That’s right. Pee-wee hung with Lt Van Buren from Law and Order and Furious Styles before we found them ourselves.

Side Note: The Pee Wee Herman Radio Hour was entirely amazing classic black women of pop and soul & R&B and Jazz. The man had taste.

Sail on, Yid Brother in a bowtie. You had a strut with your giggle, a funk in your funny little walk.

You were way more than you seemed.



Greg Tate (1957-2021)

I have been thinking about the death of writer/curator/force of nature Greg Tate this entire month and my sadness has not left me. I did not know the man like so many writers I admire did. Instead I head about his books and essays about hip-hop, art and black culture from this generation of writers who taught me. Maybe that makes Mr. Tate, legacy-wise. like a great-uncle to the work I do. Or try to do.

Really though, what he created was too big, too magical and other-wordly for to pin it on my own chest. Reading him, listening to him in print or on television or radio was like discovering other planets, being thrown into the galaxies and knowing, instead of plummeting you would fly. 

Knowing we have read the last of his work is feeling like the sun has dropped out of the sky. 

Look at some of the titles of his obituaries…

That first one concluded thusly (bravo to its author, Jon Caramanica)

“By that point, Tate’s sui generis brilliance was widely acknowledged in our circles, and still barely touched by others. Showcasing his critical pirouetting was meant to serve as a beacon, and also a simple acknowledgment of the way he affected every writer I cared about and learned from — we’re all Tate’s children. I still buy “Flyboy” every time I see it in a bookstore. I never want to be too far away from it, lest I forget how vast the cosmos is.”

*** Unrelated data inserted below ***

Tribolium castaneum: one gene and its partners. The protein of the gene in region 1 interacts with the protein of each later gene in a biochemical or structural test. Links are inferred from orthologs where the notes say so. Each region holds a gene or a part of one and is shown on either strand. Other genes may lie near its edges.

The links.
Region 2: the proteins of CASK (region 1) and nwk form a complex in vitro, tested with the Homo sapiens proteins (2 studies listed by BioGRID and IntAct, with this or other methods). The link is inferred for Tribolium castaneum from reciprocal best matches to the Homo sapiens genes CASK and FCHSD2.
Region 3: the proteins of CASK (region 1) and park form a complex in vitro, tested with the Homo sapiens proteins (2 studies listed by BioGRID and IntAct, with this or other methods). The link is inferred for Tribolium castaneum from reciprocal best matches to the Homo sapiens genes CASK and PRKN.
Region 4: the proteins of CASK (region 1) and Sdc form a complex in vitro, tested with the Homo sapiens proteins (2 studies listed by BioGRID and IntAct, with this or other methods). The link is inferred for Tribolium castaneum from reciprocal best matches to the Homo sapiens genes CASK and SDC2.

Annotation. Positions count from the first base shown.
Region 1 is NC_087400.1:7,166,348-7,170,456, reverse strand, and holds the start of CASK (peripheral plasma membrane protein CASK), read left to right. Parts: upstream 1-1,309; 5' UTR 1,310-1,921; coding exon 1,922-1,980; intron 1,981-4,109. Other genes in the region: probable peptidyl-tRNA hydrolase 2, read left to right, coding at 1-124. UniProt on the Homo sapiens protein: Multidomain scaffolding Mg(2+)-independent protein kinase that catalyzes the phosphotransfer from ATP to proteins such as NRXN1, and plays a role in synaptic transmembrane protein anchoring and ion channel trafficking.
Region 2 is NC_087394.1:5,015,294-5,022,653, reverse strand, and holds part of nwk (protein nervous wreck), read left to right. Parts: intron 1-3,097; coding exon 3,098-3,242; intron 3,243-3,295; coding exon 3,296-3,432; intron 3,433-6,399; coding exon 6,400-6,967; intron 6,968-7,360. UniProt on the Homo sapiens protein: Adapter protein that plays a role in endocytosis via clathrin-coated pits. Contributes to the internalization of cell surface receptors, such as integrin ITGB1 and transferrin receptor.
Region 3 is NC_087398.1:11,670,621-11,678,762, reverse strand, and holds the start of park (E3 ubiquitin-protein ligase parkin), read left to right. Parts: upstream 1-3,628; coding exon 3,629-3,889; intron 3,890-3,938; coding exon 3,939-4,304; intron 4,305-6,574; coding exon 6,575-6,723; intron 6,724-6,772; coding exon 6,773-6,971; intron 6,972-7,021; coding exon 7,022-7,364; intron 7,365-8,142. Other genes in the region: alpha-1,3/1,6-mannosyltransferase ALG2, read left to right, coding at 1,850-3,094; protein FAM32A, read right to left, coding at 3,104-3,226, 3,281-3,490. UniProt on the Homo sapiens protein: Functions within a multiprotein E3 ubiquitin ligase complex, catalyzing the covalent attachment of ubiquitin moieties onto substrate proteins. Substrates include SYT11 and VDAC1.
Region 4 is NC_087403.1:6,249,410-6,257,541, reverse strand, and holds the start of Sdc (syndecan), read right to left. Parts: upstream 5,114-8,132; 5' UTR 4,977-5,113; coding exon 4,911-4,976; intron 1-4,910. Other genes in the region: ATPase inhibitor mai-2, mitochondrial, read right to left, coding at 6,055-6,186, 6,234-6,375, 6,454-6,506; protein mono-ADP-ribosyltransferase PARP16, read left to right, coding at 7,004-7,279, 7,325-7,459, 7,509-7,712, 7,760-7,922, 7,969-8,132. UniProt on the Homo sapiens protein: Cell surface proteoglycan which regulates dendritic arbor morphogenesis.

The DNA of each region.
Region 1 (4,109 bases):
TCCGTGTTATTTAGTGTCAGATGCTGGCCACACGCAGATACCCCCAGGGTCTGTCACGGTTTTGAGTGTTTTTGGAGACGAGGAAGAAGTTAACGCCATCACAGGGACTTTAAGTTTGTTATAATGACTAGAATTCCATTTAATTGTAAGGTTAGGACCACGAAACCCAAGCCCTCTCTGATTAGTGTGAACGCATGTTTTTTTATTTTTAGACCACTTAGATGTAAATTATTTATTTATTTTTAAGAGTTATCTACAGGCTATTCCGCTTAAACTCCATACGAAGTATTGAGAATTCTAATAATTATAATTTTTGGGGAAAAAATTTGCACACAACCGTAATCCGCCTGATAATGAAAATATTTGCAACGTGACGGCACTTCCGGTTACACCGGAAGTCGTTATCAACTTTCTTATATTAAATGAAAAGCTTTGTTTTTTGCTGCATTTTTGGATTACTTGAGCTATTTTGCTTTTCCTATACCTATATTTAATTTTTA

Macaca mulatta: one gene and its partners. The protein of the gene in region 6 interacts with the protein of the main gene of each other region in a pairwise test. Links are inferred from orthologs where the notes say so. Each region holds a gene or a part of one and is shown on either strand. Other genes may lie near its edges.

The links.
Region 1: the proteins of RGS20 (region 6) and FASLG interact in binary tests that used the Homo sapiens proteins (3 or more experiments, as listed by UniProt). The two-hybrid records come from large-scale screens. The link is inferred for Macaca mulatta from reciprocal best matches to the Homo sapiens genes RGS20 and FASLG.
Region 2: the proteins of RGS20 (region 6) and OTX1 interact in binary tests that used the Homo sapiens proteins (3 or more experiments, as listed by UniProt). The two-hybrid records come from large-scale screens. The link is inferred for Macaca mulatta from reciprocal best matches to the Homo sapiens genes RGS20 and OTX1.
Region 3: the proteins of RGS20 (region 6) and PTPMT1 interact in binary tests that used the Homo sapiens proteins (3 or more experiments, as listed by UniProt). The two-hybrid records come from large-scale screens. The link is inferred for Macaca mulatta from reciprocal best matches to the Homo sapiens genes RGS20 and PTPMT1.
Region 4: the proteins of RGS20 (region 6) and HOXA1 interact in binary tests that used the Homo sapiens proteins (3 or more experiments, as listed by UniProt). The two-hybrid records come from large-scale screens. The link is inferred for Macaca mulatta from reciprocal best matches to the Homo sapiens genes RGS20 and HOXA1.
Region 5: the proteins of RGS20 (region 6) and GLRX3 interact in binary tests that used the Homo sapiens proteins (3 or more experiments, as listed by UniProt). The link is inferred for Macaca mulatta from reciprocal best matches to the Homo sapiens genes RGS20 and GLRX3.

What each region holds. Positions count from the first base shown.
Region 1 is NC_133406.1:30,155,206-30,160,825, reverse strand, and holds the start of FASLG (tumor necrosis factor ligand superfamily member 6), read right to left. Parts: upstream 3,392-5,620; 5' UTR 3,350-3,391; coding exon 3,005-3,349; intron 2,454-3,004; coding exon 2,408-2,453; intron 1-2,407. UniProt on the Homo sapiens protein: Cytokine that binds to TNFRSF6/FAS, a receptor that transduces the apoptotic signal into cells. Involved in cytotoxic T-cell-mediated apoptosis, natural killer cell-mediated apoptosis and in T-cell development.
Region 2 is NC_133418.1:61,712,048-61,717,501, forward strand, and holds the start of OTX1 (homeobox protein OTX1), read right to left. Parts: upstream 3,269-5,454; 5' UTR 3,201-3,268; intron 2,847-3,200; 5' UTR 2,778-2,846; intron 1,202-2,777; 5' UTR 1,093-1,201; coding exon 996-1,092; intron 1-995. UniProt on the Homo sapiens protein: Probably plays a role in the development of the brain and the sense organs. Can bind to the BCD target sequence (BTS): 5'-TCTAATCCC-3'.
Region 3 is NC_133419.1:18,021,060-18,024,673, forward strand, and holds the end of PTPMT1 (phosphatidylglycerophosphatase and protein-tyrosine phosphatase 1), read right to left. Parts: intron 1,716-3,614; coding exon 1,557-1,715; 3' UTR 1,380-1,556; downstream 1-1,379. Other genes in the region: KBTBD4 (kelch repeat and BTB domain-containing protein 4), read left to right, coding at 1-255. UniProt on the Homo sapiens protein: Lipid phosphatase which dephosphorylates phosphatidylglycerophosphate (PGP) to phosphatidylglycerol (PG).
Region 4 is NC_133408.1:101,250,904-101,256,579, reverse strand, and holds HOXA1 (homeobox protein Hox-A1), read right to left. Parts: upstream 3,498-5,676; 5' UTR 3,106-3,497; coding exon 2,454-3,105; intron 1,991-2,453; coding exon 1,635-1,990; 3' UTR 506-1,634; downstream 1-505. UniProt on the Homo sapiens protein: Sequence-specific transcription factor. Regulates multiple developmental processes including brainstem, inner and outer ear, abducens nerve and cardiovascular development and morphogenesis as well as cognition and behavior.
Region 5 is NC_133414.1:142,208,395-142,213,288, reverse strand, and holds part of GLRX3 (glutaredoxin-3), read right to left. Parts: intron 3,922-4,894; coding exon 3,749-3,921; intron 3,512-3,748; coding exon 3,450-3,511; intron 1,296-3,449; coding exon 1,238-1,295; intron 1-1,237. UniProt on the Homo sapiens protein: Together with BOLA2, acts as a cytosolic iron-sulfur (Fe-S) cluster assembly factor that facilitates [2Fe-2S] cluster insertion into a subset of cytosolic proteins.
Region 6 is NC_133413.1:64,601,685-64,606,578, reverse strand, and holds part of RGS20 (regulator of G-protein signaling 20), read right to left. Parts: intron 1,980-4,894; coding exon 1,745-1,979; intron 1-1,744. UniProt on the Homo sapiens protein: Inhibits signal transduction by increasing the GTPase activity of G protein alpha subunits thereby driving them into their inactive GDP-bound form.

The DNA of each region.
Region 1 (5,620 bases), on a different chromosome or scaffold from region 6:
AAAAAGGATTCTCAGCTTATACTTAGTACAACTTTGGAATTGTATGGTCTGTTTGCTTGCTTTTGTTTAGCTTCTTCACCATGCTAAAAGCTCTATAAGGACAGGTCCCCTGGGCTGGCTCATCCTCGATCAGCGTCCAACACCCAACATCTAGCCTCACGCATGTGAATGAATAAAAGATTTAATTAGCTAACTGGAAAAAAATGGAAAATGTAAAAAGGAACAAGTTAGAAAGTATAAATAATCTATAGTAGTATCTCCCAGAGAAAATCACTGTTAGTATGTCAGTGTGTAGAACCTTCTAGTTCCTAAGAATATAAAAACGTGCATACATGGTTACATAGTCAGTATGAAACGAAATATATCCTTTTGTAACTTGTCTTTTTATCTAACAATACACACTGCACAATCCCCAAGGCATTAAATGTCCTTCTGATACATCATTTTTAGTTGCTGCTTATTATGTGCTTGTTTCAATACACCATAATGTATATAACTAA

By “Flyboy”, Mr. Caramanica is referring to Flyboy in the Buttermilk, Tate’s first collection of essays published in 1992. The writer Jeff Chang and artist Tim’m West steered me to it during my early years in the Bay Area. If reading about music and art and the people who make it is act of redemption for you, Flyboy is like a volume of the Hebrew Bible.

I still have a few notes I scribbled down when I first read it all those years ago…

Reading “Flyboy”you realize you are in the presence of a genius, a voice reaching down from the cosmos unlike any you have ever heard. And so you forgive it when its once-in-a-while too twisted or loud or muffled or sharp. Because when it is quiet and you  are too, you are better for having heard it, better for your listening and it makes you want to be better as well.

Greg Tate died a week before Bell Hooks and two weeks before Joan Didion, writers he admired, knew and in their lifetimes, get many more trophies and honorary degrees than he did.  I’ve been distributing used copies of Flyboy to many wise men and women I know, who missed the word on Mr. Tate, the first time around. It’s a small gesture for an artist who knew and shared and gave so much. 

My friend and fellow writer Annie Zaleski once sat on a panel with Mr Tate and told me, shortly after his death, that the man, a generation’s worth of admirers did not scream out his gifts, did not ask you to praise them and led with a generosity of spirit that split through his work like light through glass. We weren’t simply gifted his imagination. His imagination showed us what we could be, how much brighter and smarter and far out. Apparently, he mentored dozens of young journalists too.